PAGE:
Mitsubishi ES-100 and EX-100 projector Review
|Mitsubishi ES100 Specs|
|Brightness (Manufacturer Claim)||2000|
|Zoom Lens Ratio||N/A|
|Lamp Life||2000, 5000 eco-mode|
|View Full Specifications Here >>|
Mitsubishi offers two almost identical portable ColorView DLP projectors designed for the business and education marketplaces; the ES100, a 2000 lumen SVGA resolution 6.5 pound projector, and the EX100 projector, identical, except in that it is higher resolution, with native XGA (1024×768 resolution). As an added bonus, these twin Mitsubishi projectors have a bit more styling than the usual rectangular box we are so used to seeing. They both come with a soft lightly padded carry bag.
Both projectors are rated 2000 lumens in full power mode and 1600 lumens in economy mode. Lamp life is 2000 hours in full power and 3000 in economy.
Neither projector can be considered “entry level” although the pricing on both is only a hundred or two more than lower performing and often feature (and performance) stripped down entry level projectors. Some of those features, include: two computer inputs, and a monitor out, as well as multiple audio inputs and variable audio out (a big feature in the education market). More on that later. In addition, Mitsubishi offers one of the best warranties in the industry.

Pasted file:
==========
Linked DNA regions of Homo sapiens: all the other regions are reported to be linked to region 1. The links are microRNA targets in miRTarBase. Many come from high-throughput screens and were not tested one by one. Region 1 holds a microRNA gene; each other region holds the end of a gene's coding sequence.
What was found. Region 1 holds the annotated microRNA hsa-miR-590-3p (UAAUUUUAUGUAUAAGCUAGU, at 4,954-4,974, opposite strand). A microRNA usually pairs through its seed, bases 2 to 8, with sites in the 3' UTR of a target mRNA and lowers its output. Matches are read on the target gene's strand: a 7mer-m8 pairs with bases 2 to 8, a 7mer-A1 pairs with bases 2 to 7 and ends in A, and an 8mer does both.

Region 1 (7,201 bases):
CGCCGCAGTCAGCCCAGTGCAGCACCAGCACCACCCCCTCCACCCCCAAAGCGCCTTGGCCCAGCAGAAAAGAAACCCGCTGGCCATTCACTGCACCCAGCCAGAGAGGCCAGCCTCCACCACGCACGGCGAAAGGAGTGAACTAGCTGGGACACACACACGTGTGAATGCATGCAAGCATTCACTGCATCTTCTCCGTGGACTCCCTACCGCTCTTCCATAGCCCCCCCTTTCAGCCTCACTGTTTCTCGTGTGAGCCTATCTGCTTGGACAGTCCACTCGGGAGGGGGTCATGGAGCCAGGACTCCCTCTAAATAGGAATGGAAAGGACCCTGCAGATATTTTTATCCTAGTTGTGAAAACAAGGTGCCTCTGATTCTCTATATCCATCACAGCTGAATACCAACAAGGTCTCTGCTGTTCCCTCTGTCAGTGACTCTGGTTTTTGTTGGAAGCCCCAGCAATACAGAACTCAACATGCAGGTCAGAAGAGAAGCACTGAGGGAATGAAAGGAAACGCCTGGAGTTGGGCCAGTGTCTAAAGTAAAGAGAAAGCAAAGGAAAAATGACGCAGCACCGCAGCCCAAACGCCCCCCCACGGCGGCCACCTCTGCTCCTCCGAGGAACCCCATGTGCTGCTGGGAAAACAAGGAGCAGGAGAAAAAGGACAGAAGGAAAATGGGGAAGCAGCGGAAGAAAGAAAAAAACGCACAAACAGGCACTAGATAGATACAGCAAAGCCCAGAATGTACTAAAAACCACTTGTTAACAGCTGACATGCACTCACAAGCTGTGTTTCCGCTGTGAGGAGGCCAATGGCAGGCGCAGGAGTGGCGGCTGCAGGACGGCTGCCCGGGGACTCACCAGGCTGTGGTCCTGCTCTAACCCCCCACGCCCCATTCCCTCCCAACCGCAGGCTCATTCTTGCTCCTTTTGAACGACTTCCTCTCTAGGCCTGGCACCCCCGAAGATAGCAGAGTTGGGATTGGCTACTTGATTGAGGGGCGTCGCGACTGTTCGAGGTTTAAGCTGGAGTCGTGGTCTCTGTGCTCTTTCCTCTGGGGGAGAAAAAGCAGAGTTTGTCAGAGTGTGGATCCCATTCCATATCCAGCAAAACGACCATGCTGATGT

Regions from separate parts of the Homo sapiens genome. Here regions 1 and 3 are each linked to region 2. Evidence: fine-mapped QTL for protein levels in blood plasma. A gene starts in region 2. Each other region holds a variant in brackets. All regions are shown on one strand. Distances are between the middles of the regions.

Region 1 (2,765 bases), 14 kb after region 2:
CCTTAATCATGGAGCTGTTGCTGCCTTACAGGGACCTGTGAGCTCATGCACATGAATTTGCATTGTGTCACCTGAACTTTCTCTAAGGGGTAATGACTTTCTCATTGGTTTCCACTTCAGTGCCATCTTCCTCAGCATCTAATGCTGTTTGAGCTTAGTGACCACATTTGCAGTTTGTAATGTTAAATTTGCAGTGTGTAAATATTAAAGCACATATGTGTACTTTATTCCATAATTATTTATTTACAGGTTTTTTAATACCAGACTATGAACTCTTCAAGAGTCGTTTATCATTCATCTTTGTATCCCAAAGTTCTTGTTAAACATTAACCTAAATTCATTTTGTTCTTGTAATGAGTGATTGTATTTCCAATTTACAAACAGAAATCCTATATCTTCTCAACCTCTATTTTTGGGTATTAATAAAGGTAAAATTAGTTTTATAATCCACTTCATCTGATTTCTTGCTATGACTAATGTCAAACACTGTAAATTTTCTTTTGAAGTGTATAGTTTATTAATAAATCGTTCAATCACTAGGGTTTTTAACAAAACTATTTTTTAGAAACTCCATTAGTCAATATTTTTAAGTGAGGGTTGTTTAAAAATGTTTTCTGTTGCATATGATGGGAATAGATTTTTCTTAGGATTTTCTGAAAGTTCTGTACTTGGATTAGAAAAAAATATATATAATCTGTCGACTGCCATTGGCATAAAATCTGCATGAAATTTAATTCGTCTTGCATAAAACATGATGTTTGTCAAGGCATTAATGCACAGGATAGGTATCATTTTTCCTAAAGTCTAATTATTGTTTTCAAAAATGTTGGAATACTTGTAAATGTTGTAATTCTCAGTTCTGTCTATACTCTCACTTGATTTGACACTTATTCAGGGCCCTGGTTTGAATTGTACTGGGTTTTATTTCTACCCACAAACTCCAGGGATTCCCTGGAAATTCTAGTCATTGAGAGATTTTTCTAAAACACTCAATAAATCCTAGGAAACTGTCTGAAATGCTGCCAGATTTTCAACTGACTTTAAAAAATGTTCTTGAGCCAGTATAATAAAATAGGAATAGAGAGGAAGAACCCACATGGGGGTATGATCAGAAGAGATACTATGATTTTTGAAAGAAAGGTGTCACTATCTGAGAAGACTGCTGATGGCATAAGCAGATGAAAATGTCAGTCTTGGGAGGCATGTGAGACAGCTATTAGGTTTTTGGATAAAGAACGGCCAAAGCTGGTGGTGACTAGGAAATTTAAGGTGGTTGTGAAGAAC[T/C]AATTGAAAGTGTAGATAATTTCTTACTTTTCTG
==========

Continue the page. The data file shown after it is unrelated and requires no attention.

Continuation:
One of the key things that sets these two apart from much of the competition is the feature set provided, relative to the weight of the projectors. There are plenty of 9 pound models with all the inputs and outputs the Mitsubishi EX100 and ES100 projectors offer, but once you start looking at smaller and lighter models, that changes.
You May Also Like
Sony VPL-VW350ES Home Theater Projector Review
Epson PowerLite 1985WU Projector Review
Canon REALiS WUX6000 Projector Review
Millennials and Projectors: The Epson PowerLite Home Cinema 730HD
Casio Ecolite XJ-V110W – A Value LED/Laser Projector – Review
Optoma HD37 Home Theater Projector Review – Specifications
Sony VPL-HW65ES Home Theater Projector Review
LG MiniBeam PF1000U Projector Review